Land owners and investors are now rushing to lodge development plans in Scotland with the UK Woodland Carbon Code, with more than 500 new applications for schemes north of the border now registered – a four-fold increase in the past two years.
The code verifies the amount of carbon each woodland scheme – some which cover thousands of hectares and millions of new trees – will pull from the atmosphere.
The "significant" rise in applications comes as the price paid for carbon credit – each representing every tonne of carbon the new woodland will pull from the atmosphere – continues to increase.
A credit is currently worth around £20, with prices rising to £30-£40 in some cases. Values are expected to continue to grow over coming decades as the urgency to meet climate targets intensifies.
Pat Snowdon, head of economics and Woodland Carbon Code at Scottish Forestry, said: “The penny is dropping that climate change is a real issue and that for businesses trying to tackle their carbon footprint, forestry is a way they can act.
“If the net-zero commitment is to be met in 2045, now is the time to start growing trees. If I was looking to be a net-zero company, I would be planting woodland now.”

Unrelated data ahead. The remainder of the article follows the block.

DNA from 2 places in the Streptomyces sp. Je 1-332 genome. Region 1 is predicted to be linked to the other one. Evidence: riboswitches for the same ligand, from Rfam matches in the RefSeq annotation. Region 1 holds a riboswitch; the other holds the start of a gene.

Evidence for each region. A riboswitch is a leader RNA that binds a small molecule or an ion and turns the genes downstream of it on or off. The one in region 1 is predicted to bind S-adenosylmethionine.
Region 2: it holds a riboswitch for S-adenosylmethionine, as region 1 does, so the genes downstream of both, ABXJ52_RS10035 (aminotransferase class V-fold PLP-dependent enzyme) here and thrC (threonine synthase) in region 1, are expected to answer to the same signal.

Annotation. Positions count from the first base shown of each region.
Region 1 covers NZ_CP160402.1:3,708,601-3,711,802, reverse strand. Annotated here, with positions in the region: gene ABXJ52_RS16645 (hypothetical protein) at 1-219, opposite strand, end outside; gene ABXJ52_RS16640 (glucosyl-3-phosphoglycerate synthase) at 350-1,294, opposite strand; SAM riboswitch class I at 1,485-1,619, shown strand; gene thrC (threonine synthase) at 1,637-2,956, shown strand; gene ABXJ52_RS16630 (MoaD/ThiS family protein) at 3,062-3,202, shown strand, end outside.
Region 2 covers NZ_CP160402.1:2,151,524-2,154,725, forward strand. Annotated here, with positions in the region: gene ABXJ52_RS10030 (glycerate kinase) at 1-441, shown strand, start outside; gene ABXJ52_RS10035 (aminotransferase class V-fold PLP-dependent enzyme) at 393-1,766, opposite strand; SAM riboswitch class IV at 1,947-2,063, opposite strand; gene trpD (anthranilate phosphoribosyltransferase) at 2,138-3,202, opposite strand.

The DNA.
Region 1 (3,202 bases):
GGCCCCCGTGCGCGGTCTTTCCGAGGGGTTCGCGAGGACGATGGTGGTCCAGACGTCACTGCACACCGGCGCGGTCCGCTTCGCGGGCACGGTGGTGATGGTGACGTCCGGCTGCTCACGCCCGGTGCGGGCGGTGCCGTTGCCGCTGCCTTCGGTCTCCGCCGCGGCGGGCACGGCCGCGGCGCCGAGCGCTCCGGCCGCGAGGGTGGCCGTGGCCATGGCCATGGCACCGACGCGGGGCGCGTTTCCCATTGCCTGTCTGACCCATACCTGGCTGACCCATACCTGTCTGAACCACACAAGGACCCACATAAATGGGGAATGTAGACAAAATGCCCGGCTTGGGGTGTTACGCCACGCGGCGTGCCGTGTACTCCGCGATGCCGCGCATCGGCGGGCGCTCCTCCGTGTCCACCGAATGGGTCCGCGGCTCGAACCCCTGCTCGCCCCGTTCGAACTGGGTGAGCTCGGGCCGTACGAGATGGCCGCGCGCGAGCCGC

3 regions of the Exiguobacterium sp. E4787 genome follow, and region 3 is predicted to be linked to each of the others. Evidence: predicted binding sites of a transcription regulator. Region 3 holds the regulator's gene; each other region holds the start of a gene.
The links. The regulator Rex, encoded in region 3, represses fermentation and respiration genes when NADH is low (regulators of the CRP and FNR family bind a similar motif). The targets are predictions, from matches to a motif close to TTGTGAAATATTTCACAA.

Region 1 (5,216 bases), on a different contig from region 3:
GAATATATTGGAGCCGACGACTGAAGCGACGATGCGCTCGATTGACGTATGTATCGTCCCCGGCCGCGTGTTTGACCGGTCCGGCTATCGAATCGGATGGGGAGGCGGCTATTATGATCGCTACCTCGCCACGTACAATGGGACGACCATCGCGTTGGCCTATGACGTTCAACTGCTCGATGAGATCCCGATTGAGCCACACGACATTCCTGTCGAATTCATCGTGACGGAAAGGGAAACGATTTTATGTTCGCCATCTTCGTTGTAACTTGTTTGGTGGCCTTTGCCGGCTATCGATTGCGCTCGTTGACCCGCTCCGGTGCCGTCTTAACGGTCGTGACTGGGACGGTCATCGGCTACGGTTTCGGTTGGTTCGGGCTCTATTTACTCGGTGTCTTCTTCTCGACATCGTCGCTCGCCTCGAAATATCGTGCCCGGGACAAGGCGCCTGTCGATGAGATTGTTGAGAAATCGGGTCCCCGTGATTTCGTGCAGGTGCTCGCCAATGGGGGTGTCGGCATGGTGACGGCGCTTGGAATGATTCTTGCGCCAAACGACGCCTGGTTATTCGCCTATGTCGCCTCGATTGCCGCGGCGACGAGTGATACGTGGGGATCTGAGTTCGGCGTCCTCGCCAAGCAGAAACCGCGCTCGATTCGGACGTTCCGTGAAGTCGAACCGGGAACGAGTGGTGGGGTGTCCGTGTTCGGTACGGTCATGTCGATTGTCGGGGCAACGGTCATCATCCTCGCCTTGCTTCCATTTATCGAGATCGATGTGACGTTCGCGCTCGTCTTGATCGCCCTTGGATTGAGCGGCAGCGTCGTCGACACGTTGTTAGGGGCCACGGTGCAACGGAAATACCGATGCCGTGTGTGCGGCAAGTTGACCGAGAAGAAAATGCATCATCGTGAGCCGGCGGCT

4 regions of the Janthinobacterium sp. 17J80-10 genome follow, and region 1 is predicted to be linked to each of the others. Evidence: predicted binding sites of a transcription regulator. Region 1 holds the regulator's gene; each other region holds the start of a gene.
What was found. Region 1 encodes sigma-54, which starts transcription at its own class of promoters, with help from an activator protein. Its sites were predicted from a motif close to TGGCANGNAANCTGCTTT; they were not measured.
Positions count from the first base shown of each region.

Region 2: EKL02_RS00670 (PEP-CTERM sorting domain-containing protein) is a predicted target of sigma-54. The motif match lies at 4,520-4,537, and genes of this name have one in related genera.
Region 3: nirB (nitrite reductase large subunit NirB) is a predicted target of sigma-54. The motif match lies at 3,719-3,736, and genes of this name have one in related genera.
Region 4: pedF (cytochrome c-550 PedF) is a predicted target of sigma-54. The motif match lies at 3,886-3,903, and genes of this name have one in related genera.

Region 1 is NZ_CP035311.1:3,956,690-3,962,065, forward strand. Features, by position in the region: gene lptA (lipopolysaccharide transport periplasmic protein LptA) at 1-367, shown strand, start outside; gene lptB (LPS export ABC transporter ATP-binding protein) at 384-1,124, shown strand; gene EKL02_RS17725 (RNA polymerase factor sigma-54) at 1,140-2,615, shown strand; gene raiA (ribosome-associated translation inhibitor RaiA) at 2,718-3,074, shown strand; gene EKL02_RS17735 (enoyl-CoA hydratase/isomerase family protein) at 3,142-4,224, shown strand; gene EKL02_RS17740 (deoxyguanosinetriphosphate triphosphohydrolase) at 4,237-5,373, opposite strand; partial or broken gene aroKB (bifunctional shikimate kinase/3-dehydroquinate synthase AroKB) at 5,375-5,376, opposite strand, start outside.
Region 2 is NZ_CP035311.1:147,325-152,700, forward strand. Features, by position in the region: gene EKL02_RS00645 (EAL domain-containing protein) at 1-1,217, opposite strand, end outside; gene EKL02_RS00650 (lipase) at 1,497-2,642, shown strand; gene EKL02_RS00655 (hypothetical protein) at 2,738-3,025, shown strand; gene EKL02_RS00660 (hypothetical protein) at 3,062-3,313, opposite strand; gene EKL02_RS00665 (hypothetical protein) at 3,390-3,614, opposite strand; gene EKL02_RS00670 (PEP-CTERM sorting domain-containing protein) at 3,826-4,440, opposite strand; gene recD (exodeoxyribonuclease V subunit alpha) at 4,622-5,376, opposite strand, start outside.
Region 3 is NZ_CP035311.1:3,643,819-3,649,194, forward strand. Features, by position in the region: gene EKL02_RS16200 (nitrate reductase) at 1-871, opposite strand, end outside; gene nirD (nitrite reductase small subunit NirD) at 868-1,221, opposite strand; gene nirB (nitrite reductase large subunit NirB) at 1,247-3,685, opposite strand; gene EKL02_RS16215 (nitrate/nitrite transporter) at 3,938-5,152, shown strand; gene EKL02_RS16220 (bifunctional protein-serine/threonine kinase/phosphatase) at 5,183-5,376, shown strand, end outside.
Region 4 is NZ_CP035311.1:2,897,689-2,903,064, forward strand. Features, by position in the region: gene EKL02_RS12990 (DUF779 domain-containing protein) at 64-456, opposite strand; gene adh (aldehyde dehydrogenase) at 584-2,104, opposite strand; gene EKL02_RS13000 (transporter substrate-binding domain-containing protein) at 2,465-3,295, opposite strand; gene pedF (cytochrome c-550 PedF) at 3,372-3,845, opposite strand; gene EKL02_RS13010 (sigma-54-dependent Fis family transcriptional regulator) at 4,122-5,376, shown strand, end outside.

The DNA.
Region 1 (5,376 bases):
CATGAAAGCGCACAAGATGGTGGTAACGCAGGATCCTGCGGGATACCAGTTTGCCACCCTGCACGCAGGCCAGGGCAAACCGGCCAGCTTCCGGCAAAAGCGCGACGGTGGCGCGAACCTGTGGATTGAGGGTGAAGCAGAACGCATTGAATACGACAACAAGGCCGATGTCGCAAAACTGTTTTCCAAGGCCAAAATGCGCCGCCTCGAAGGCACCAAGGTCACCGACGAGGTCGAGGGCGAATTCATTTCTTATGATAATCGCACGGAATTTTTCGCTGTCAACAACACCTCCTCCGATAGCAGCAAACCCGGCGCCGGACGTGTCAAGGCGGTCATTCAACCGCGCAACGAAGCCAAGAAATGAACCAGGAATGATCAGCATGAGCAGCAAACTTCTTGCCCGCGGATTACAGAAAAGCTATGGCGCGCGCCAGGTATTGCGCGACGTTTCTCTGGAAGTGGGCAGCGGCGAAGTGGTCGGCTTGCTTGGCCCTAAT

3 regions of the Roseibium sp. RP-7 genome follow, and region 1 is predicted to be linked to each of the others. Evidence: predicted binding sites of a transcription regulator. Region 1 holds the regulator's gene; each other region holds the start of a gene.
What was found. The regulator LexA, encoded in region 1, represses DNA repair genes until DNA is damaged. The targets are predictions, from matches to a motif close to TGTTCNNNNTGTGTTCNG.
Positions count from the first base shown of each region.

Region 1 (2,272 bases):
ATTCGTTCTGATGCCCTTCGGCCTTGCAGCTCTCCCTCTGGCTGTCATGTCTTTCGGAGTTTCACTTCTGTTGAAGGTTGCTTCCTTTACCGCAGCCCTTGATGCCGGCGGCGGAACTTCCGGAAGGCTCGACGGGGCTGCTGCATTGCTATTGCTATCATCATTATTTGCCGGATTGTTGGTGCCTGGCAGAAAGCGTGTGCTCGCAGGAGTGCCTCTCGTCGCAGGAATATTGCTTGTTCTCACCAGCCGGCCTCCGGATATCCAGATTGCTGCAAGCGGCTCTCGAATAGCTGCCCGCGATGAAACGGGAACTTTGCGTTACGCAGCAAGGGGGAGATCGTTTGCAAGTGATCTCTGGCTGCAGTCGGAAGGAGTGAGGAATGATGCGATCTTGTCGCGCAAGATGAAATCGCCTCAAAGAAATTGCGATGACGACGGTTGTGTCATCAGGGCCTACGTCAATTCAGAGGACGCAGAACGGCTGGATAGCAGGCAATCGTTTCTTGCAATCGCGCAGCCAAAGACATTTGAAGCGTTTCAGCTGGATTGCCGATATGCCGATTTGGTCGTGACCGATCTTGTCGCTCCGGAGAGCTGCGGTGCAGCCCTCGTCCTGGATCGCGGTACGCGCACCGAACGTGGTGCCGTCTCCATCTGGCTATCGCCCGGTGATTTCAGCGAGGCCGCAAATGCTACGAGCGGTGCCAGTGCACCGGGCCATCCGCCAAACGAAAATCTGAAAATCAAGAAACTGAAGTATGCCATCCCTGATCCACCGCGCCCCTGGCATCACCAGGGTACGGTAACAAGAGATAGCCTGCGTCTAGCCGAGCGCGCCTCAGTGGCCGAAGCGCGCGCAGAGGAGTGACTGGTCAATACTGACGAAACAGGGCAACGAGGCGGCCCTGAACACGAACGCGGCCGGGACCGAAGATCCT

The code verifies the amount of carbon credits each development is worth, with each credit then sold or traded on UK voluntary carbon markets.
The market allows woodland developers to sell their carbon credits to companies looking to offset their own carbon emissions and improve its green credentials.
Applications to the UK Woodland Carbon Code include the first phase of beer giant BrewDog’s ‘Lost Forest’ at Kinrara Estate in the Cairngorms, with planting of 384 hectares of woodland – or around 500,000 trees – underway.
It is estimated the woodland will create 144,097 carbon credits over the next 100 years.
A woodland developer is unable to both claim a credit is offsetting its own emissions while selling it on to another.
The rise in applications comes amid a Scottish Government target of 18,000 trees planted a year by 2024/25.
Mr Snowdon said: “To achieve this, there is more interest from farmers and land owners in planting trees and there are more incentives for them to do it.
"There is a buoyant market and it is not just about carbon, it is also about timber. Carbon prices have gone up in the past two to three years, but timber prices have gone up more.”
A number of applications reflect the ambitions of companies, corporations and investors who have bought up large parcels of land in Scotland to offset their own carbon emissions while generating income through carbon credits.
The rush for ‘natural capital’ schemes continues to push up land values in Scotland amid growing concerns that local communities are frozen out of opportunities and financial rewards on offer for cutting carbon emissions.
In Glen Dye near Banchory in Aberdeenshire, more than 6,300 acres are now owned by Insurance giant Aviva plc, with its investment vehicle managed by Edinburgh-based asset manager Par Equity.
Around 3,000 hectares of new woodland is planned with public consultation meetings to be held later this month.